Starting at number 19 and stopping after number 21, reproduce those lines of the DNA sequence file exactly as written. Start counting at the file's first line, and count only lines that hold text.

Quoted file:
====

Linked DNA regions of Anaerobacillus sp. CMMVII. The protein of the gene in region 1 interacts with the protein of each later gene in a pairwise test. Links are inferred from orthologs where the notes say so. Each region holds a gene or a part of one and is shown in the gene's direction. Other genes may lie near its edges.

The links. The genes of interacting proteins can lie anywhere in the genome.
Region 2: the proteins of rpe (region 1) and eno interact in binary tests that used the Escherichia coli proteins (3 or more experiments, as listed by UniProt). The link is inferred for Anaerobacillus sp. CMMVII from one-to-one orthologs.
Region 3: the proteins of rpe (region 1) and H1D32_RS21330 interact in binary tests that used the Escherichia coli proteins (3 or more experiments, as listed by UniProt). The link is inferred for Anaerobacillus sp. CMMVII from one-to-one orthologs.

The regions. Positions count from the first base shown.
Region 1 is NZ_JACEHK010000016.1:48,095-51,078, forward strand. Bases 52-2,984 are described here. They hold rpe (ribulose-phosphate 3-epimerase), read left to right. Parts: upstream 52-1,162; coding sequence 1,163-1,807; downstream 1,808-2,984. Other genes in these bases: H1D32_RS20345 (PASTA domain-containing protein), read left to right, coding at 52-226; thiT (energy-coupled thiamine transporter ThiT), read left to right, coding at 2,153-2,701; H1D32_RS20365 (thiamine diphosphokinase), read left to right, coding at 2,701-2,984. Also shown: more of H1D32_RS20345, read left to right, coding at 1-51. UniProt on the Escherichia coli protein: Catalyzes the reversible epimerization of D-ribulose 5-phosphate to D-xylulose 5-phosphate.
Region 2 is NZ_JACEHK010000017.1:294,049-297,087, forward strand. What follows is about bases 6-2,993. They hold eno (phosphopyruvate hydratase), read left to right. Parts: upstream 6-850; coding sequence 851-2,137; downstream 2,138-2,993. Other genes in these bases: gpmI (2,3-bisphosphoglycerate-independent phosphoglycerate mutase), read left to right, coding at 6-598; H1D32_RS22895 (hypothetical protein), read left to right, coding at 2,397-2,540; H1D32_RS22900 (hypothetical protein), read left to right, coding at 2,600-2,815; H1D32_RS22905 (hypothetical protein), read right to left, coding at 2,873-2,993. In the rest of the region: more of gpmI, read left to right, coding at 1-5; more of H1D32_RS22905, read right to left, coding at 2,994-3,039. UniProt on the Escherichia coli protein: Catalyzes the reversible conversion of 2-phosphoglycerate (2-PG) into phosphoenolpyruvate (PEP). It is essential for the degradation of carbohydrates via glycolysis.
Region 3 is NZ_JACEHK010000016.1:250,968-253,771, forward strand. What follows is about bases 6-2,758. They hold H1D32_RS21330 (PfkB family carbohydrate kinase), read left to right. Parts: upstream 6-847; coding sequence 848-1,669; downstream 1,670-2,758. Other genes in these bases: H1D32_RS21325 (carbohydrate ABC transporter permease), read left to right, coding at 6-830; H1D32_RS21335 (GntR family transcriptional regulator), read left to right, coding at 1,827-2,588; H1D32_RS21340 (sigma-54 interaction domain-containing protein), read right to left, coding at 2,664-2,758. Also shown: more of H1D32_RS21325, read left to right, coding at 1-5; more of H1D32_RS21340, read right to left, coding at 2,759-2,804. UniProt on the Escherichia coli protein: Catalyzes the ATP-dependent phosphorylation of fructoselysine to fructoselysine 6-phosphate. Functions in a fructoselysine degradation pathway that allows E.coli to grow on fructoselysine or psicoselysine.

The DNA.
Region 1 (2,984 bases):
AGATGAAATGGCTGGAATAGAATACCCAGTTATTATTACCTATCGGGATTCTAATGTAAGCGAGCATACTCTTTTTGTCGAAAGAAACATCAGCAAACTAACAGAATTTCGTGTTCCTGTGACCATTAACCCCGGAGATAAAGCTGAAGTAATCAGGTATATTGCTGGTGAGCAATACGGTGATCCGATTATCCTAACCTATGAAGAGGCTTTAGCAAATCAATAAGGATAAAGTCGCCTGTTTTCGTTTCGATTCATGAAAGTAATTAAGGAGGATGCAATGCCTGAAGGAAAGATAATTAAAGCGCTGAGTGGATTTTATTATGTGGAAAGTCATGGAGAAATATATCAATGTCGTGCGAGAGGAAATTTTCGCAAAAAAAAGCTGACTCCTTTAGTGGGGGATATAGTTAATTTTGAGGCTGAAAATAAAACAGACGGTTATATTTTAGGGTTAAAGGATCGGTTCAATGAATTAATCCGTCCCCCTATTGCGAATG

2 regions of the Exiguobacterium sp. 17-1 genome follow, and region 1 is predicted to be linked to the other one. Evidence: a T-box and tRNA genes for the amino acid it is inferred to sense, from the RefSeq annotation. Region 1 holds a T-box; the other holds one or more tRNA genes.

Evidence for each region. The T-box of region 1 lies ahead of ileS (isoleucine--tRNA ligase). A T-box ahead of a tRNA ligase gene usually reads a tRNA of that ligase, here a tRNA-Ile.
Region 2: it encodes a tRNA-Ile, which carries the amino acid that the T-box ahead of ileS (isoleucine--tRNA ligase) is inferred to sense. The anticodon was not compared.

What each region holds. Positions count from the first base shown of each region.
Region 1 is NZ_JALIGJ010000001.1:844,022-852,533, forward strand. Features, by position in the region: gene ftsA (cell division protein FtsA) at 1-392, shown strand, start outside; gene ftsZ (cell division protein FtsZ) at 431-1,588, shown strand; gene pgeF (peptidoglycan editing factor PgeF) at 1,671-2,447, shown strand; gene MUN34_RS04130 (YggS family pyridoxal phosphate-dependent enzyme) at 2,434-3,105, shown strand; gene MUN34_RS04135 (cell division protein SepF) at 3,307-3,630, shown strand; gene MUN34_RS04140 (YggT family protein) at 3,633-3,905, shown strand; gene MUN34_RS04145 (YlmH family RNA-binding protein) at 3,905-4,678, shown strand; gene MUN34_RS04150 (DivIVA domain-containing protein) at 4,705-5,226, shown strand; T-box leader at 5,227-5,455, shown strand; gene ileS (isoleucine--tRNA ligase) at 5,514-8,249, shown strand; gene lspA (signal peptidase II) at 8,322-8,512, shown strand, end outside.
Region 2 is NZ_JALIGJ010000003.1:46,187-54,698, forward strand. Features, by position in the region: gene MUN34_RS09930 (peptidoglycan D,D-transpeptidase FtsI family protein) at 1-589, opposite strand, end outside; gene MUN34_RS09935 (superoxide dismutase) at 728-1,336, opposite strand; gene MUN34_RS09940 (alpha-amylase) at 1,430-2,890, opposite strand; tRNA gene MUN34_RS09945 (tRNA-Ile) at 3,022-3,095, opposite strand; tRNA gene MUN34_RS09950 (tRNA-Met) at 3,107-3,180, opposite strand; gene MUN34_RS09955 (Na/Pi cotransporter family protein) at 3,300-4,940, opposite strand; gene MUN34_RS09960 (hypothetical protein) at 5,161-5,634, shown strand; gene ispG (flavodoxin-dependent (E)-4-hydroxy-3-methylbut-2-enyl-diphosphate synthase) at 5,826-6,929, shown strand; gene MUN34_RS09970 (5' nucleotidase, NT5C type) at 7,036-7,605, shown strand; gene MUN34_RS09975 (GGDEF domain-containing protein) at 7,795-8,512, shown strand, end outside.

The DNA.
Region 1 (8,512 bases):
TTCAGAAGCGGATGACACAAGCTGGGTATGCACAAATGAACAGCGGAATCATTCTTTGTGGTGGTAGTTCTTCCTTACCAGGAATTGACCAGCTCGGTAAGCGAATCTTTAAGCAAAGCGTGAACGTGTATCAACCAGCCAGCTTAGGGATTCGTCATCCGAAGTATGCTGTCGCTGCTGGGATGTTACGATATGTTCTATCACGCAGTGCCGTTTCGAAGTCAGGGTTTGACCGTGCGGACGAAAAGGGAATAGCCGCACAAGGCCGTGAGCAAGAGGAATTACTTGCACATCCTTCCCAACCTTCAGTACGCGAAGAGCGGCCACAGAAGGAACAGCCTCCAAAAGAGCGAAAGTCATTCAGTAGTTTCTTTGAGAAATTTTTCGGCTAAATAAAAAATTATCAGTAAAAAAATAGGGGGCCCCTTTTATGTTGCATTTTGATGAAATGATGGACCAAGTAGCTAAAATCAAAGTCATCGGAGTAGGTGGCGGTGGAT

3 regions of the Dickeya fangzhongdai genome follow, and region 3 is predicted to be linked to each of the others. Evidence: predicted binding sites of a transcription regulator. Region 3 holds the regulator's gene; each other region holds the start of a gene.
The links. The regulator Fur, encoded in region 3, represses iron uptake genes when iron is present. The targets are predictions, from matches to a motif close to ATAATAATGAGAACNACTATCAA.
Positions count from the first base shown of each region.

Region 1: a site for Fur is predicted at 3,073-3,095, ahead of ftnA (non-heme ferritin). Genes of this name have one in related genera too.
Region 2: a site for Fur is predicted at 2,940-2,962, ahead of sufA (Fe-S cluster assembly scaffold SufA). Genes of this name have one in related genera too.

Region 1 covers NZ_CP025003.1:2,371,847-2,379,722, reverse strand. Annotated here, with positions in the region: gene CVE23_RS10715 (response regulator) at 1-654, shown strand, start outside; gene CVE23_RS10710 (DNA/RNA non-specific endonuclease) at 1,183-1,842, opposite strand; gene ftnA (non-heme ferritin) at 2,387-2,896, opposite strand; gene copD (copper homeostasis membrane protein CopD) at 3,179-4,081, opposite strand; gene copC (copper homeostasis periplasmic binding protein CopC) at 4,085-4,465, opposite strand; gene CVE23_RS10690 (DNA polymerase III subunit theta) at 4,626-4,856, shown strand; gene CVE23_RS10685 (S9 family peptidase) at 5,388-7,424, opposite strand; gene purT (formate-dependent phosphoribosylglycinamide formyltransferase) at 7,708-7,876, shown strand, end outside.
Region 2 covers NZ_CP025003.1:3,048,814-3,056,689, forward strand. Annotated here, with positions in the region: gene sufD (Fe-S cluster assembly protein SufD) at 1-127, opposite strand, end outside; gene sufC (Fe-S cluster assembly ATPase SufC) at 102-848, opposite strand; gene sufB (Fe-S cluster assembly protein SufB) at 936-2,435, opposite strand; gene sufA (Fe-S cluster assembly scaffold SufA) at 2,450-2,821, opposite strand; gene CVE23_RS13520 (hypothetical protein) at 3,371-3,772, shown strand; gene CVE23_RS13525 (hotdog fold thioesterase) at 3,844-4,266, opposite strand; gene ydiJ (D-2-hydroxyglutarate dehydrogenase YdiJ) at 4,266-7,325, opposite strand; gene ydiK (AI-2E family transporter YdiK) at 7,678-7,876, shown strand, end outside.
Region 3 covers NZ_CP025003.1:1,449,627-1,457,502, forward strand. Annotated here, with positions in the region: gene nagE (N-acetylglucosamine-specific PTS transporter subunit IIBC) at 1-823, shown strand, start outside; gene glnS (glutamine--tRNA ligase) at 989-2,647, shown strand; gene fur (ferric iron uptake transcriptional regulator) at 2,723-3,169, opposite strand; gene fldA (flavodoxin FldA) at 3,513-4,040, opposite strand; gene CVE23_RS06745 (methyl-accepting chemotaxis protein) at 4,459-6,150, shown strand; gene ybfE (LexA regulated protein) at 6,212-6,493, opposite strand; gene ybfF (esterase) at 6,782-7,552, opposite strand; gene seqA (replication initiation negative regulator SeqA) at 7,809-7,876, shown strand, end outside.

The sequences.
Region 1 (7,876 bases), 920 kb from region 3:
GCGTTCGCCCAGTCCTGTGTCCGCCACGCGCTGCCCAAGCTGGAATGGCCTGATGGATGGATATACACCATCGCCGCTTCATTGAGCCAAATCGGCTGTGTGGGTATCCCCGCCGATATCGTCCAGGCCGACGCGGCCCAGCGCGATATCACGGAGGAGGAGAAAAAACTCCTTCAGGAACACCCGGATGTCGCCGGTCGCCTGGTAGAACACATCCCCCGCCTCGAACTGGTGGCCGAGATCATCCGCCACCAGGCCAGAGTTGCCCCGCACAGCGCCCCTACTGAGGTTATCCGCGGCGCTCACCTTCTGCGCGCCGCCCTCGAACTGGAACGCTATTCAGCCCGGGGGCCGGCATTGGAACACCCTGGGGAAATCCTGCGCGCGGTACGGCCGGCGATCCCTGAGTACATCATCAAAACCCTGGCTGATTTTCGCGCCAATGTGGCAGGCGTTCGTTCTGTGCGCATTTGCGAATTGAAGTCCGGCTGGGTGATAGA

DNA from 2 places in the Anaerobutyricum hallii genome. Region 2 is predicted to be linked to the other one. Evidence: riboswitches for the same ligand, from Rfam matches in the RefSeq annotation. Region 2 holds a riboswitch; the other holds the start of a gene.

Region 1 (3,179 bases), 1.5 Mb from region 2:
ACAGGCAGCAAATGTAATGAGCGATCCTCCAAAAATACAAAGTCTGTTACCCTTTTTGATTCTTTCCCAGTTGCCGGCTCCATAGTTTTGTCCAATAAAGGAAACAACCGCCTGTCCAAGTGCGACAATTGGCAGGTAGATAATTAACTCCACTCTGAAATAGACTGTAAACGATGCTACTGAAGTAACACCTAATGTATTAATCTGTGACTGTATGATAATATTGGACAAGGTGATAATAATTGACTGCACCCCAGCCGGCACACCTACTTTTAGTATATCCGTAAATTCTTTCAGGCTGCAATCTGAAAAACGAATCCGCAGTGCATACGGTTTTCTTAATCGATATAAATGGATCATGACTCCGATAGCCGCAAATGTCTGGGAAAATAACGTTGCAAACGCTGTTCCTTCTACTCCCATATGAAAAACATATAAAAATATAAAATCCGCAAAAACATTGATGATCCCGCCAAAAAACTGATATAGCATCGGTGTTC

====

Region 1 (8,512 bases):
TTCAGAAGCGGATGACACAAGCTGGGTATGCACAAATGAACAGCGGAATCATTCTTTGTGGTGGTAGTTCTTCCTTACCAGGAATTGACCAGCTCGGTAAGCGAATCTTTAAGCAAAGCGTGAACGTGTATCAACCAGCCAGCTTAGGGATTCGTCATCCGAAGTATGCTGTCGCTGCTGGGATGTTACGATATGTTCTATCACGCAGTGCCGTTTCGAAGTCAGGGTTTGACCGTGCGGACGAAAAGGGAATAGCCGCACAAGGCCGTGAGCAAGAGGAATTACTTGCACATCCTTCCCAACCTTCAGTACGCGAAGAGCGGCCACAGAAGGAACAGCCTCCAAAAGAGCGAAAGTCATTCAGTAGTTTCTTTGAGAAATTTTTCGGCTAAATAAAAAATTATCAGTAAAAAAATAGGGGGCCCCTTTTATGTTGCATTTTGATGAAATGATGGACCAAGTAGCTAAAATCAAAGTCATCGGAGTAGGTGGCGGTGGAT

3 regions of the Dickeya fangzhongdai genome follow, and region 3 is predicted to be linked to each of the others. Evidence: predicted binding sites of a transcription regulator. Region 3 holds the regulator's gene; each other region holds the start of a gene.